3This was added in 1968 to allow expedited review by the state Supreme Court, given that legal challenges over apportionment plans are inevitable.

This review led to two important findings: First, the Court recognized that the tier-one standard regarding minorities was written to mimic Sections 2 and 5 of the Voting Rights Act (VRA). As such, the Court’s review would follow the U.S. Supreme Court’s judicial precedent on the VRA — the Florida Courts would use the same test for minority vote dilution used by the Supreme Court (the Gingles preconditions of Section 2) and would assess whether retrogression (the diminishment of a minority group’s ability to elect candidates of their choosing) occurred in any district, regardless of whether the district was a federally covered jurisdiction.4

4The Fair Districts Amendments’ equivalent of Section 2 is “districts shall not be drawn with the intent or result of denying or abridging the equal opportunity of racial or language minorities to participate in the political process.” The Fair Districts Amendments’ equivalent of Section 5 is “districts shall not be drawn with the intent or result … to diminish [racial or language minorities’] ability to elect representatives of their choice.”

In order to demonstrate that the minority voting strength had not been diluted and that retrogression had not occurred, the Court required that a comprehensive “functional analysis” be performed. Apportionment I5 at 67. This included analysis of Racially Polarized Voting (RPV) and consideration of:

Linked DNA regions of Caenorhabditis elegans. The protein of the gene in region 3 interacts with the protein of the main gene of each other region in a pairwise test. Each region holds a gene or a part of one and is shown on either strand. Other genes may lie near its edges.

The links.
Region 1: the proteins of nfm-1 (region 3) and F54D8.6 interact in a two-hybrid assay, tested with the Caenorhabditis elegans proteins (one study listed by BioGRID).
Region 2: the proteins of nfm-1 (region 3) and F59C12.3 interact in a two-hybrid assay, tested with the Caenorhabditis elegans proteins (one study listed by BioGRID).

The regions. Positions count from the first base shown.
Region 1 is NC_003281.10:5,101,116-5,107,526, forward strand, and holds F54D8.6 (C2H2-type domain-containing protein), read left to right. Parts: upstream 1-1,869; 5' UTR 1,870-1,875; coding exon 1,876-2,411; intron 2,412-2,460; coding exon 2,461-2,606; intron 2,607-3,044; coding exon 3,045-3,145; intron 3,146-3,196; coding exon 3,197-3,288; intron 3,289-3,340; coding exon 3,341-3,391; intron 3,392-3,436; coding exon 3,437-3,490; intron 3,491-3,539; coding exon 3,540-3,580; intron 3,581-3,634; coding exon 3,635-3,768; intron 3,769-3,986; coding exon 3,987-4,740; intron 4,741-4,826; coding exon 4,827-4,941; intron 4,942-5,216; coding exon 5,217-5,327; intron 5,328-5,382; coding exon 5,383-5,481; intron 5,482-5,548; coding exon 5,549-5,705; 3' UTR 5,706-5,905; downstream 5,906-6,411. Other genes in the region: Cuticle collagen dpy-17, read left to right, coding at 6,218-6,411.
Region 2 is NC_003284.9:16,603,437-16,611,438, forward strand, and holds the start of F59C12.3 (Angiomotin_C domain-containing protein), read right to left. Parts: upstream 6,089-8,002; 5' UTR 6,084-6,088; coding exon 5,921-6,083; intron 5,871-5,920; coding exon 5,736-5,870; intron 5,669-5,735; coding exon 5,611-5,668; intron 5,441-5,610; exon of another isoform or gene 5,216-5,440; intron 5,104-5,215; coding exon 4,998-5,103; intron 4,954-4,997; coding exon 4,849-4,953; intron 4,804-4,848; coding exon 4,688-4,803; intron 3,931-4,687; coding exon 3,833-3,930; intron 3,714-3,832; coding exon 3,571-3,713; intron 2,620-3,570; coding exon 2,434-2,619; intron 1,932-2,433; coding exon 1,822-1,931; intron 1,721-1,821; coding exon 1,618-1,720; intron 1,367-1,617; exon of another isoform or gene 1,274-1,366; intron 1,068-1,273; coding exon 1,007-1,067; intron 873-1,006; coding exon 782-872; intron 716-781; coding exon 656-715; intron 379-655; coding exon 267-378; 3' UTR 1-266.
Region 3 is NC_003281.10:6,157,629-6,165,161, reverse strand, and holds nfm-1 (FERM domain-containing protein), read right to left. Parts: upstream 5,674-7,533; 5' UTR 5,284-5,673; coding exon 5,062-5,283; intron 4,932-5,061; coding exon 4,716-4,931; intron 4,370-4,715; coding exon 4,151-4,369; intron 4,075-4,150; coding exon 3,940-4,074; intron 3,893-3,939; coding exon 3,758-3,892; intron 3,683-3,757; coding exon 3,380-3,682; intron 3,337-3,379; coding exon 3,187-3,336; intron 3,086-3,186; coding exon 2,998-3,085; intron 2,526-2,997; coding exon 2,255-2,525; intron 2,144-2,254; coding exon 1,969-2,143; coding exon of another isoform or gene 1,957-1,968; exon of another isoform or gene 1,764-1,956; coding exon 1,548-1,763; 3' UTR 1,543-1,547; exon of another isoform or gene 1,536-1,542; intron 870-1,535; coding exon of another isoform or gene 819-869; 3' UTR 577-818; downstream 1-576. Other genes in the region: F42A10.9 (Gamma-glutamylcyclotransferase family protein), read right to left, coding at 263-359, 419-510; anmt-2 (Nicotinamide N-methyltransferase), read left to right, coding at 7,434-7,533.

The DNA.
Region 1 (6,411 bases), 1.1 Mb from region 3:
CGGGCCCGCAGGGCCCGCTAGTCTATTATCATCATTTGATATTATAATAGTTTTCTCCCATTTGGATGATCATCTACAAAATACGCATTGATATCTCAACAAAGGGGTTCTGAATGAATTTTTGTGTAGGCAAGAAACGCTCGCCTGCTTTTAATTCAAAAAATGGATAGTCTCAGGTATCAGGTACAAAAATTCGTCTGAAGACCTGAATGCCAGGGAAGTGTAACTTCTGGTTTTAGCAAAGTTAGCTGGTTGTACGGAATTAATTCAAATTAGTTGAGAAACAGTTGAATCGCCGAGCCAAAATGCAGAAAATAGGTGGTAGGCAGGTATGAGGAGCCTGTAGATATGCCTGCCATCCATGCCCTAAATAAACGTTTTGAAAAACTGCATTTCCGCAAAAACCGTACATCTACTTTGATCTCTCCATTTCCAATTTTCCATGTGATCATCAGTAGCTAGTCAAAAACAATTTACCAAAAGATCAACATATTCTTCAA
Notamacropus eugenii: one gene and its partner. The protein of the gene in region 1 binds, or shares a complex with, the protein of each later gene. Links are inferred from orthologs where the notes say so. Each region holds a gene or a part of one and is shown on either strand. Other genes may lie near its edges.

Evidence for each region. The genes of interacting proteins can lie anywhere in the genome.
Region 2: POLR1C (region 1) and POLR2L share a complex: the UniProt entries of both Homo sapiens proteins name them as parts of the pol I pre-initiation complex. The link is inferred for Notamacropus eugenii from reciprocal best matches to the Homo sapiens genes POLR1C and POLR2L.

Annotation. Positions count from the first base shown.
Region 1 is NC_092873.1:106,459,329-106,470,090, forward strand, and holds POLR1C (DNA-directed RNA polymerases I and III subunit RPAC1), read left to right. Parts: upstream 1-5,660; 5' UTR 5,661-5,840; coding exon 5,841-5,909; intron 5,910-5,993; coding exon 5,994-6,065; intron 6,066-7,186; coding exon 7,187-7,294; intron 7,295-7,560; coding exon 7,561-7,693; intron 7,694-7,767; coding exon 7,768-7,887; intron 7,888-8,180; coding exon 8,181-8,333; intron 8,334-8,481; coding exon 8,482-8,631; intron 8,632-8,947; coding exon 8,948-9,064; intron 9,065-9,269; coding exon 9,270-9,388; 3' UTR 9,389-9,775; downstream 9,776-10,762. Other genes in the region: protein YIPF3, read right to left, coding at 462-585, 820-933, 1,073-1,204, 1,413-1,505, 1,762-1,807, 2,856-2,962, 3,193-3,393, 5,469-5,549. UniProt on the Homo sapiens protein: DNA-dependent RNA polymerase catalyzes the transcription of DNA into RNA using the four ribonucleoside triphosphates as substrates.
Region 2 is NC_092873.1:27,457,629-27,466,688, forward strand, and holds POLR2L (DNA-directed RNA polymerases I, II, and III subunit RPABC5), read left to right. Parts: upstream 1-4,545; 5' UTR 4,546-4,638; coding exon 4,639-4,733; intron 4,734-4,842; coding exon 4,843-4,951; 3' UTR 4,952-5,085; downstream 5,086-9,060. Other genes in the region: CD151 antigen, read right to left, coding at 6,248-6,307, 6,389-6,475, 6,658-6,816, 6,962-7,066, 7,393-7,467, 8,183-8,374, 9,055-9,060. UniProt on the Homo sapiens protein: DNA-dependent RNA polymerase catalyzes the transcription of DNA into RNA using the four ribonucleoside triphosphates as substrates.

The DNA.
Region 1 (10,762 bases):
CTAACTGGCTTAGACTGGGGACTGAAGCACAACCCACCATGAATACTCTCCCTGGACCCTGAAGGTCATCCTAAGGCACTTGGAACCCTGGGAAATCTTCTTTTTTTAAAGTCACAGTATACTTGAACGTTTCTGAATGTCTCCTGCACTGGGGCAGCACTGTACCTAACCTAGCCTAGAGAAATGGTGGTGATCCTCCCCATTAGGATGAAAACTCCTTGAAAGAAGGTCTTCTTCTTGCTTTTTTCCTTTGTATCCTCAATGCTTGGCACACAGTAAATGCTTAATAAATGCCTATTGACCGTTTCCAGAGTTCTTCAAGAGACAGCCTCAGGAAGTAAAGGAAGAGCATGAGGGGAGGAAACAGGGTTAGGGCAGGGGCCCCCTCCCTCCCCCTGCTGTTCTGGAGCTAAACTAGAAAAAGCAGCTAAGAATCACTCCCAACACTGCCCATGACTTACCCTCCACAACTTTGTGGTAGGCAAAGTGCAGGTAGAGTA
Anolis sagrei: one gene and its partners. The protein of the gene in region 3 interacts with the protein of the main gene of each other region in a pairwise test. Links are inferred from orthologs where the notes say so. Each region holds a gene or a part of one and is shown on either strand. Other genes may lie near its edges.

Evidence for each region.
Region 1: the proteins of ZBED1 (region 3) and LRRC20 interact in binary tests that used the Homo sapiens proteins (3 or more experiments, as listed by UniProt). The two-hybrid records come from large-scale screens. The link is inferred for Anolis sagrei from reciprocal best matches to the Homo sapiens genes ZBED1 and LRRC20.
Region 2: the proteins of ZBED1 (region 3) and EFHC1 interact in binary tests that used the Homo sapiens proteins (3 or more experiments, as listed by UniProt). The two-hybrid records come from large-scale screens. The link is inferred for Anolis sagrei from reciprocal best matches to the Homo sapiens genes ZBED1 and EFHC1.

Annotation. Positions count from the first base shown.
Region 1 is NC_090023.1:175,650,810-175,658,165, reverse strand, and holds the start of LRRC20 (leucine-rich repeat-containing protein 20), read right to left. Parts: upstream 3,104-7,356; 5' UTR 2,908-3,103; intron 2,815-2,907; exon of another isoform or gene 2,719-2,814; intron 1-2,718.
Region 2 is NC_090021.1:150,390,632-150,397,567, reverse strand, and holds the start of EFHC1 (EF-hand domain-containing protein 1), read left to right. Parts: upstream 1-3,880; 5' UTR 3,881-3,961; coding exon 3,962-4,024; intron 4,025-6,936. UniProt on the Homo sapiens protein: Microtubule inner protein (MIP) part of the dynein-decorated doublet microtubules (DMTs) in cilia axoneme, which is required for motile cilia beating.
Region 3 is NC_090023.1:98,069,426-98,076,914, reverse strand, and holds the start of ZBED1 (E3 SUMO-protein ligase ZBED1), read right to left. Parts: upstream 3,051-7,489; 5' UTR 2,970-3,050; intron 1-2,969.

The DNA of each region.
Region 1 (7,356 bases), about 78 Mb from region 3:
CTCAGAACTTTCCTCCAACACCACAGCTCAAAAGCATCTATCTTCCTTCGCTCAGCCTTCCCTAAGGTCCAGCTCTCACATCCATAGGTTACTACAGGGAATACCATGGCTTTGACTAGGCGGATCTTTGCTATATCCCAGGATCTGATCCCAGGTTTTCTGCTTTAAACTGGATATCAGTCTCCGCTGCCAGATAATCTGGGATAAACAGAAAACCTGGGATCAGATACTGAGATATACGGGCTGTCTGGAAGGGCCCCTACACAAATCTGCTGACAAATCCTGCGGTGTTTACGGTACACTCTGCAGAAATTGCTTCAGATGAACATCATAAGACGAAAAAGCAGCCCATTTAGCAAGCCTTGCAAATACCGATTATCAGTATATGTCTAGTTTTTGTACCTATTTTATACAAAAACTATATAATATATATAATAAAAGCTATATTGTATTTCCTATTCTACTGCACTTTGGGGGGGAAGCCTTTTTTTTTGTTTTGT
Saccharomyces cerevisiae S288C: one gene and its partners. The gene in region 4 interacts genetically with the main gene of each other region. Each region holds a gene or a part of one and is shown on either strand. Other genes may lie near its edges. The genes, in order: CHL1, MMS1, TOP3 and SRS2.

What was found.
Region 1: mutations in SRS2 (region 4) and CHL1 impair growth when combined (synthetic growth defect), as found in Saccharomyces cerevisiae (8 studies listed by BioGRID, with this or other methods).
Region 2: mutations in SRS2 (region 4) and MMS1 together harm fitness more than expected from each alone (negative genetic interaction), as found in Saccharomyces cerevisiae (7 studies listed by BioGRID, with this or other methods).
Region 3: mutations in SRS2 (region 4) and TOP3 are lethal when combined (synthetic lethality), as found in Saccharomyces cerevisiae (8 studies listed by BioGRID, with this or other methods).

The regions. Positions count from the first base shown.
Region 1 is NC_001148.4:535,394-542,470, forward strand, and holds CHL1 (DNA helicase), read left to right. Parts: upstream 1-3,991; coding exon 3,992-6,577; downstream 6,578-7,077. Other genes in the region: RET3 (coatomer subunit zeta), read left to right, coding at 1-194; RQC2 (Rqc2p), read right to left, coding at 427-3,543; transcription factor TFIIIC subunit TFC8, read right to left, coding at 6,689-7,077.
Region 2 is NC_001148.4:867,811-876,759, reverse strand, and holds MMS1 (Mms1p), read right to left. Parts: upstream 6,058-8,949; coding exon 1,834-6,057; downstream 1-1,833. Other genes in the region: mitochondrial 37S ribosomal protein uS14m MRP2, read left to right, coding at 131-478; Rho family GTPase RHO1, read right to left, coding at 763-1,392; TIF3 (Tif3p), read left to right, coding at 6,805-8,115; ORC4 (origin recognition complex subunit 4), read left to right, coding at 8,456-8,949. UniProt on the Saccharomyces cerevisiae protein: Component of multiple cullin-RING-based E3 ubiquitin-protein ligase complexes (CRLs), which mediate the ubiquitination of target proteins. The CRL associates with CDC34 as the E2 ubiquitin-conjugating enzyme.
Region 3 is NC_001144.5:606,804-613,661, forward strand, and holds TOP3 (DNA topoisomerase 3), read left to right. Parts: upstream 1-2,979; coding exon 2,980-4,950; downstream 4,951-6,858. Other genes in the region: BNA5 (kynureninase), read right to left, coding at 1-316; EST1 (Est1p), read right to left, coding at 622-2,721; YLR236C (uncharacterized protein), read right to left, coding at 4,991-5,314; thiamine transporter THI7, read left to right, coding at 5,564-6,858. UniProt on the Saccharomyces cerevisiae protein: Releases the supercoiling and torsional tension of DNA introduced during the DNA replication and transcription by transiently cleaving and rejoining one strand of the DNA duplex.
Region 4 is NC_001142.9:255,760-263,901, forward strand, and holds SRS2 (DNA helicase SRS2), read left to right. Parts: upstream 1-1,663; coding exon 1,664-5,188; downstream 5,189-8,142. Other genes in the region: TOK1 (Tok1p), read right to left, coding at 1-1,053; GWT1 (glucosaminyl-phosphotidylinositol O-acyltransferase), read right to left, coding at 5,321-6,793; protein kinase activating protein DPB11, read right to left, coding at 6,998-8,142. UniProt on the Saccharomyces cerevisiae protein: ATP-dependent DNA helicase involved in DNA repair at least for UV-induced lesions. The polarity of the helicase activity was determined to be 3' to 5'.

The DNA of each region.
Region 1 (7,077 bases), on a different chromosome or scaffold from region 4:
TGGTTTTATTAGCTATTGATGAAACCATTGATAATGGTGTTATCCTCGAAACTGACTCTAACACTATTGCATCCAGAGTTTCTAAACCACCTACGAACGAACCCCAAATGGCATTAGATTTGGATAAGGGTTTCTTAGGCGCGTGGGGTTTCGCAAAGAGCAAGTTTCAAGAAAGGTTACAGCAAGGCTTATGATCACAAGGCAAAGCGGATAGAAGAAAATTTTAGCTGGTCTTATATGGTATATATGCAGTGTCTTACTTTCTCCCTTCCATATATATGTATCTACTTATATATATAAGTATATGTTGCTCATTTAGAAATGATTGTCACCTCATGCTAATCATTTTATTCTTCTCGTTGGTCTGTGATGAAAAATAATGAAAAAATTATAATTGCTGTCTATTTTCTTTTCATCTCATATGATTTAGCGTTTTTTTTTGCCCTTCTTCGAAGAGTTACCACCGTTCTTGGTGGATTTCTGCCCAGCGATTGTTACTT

1. voting-age populations
  2. voting-registration data
  3. voting registration of actual voters
  4. election results history

5In re Senate Joint Resol. of Legislative Apportionment 1176, 83 So. 3d 597, 599 (Fla. 2012)

Second, the Court determined that Legislative intent could be inferred by how well the Legislature had complied with the tier 2 standards of compactness, equal population, and utilizing existing political and geographic boundaries. This determination was critical because the Fair Districts Amendments prohibited drawing maps with the intent, but not effect, of favoring a political party or incumbents.

To assess whether the Legislature’s maps complied with the tier 2 standards — and thus infer the Legislature’s intent — the Court reviewed alternative maps submitted by the nonpartisan Fair Districts Coalition, a group composed of the League of Women Voters, the National Council of La Raza, and Common Cause Florida, as well as the Florida Democratic Party. Relying on an idea from the Department of Justice, the Court looked at whether any “alternative or illustrative plans … [made] the least departure from [Florida’s] stated redistricting criteria.” In instances where the alternative maps were more compliant with the tier 2 standards than was the Legislature’s map, the Court pressed the Legislature to demonstrate that its lack of tier 2 compliance was a result of an effort to comply with a more important tier 1 standard, such as not diminishing minorities’ voting power. When the Legislature could not do so, impermissible intent to favor a political party or incumbents was inferred. In the Court’s words: